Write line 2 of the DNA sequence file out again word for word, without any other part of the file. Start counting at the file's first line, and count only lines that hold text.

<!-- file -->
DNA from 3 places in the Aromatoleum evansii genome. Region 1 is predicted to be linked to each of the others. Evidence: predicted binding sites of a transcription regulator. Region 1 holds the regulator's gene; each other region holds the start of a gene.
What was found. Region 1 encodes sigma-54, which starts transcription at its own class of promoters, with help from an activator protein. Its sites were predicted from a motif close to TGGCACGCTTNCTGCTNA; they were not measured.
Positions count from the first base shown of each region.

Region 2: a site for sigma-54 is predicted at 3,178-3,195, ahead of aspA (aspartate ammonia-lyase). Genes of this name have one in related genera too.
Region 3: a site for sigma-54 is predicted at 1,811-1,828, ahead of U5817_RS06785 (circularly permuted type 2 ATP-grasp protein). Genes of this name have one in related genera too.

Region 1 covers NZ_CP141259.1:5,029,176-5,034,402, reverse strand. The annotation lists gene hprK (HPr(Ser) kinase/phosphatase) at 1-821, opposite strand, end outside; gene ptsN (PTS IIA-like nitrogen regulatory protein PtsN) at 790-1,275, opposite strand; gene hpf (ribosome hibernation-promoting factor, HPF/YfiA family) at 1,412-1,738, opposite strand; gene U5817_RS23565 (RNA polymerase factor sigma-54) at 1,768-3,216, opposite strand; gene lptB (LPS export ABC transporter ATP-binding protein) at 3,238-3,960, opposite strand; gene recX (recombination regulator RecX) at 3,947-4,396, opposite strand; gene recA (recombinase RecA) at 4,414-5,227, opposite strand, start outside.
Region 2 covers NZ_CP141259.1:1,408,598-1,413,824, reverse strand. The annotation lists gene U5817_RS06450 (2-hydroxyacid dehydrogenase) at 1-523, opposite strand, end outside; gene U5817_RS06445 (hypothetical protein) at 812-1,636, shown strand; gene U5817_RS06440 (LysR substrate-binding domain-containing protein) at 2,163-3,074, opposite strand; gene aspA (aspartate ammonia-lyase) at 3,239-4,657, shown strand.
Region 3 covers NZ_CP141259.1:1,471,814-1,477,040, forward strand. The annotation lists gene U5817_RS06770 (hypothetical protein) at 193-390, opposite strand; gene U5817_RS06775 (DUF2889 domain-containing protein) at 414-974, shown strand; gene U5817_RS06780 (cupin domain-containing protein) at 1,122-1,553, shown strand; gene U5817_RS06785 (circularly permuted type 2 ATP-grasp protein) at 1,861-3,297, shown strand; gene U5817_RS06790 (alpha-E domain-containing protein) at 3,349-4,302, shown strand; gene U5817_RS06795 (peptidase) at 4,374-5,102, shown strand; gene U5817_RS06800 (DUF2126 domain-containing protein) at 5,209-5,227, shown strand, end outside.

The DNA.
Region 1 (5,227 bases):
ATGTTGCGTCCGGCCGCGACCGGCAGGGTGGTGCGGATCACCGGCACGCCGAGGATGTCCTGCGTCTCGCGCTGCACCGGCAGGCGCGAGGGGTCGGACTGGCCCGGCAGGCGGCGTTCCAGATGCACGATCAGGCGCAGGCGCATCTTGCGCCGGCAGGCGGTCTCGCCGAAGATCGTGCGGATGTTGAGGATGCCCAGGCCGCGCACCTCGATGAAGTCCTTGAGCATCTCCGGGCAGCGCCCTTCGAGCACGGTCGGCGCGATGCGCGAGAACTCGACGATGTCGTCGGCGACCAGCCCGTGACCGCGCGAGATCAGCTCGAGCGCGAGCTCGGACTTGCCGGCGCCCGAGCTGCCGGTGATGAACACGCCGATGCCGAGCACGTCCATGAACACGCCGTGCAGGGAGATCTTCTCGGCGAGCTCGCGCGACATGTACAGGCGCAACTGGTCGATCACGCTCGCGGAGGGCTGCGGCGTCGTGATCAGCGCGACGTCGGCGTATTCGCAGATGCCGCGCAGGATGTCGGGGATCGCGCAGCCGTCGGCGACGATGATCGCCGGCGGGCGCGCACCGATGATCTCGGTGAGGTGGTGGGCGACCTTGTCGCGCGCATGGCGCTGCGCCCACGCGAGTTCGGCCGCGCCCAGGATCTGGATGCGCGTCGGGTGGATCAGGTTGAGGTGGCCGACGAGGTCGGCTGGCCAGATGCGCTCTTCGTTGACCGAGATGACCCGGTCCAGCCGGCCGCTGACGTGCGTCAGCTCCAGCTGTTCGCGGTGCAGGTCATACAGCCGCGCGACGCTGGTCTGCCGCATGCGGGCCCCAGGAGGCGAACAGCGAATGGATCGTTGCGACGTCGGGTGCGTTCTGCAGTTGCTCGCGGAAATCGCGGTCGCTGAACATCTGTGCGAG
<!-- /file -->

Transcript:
What was found. Region 1 encodes sigma-54, which starts transcription at its own class of promoters, with help from an activator protein. Its sites were predicted from a motif close to TGGCACGCTTNCTGCTNA; they were not measured.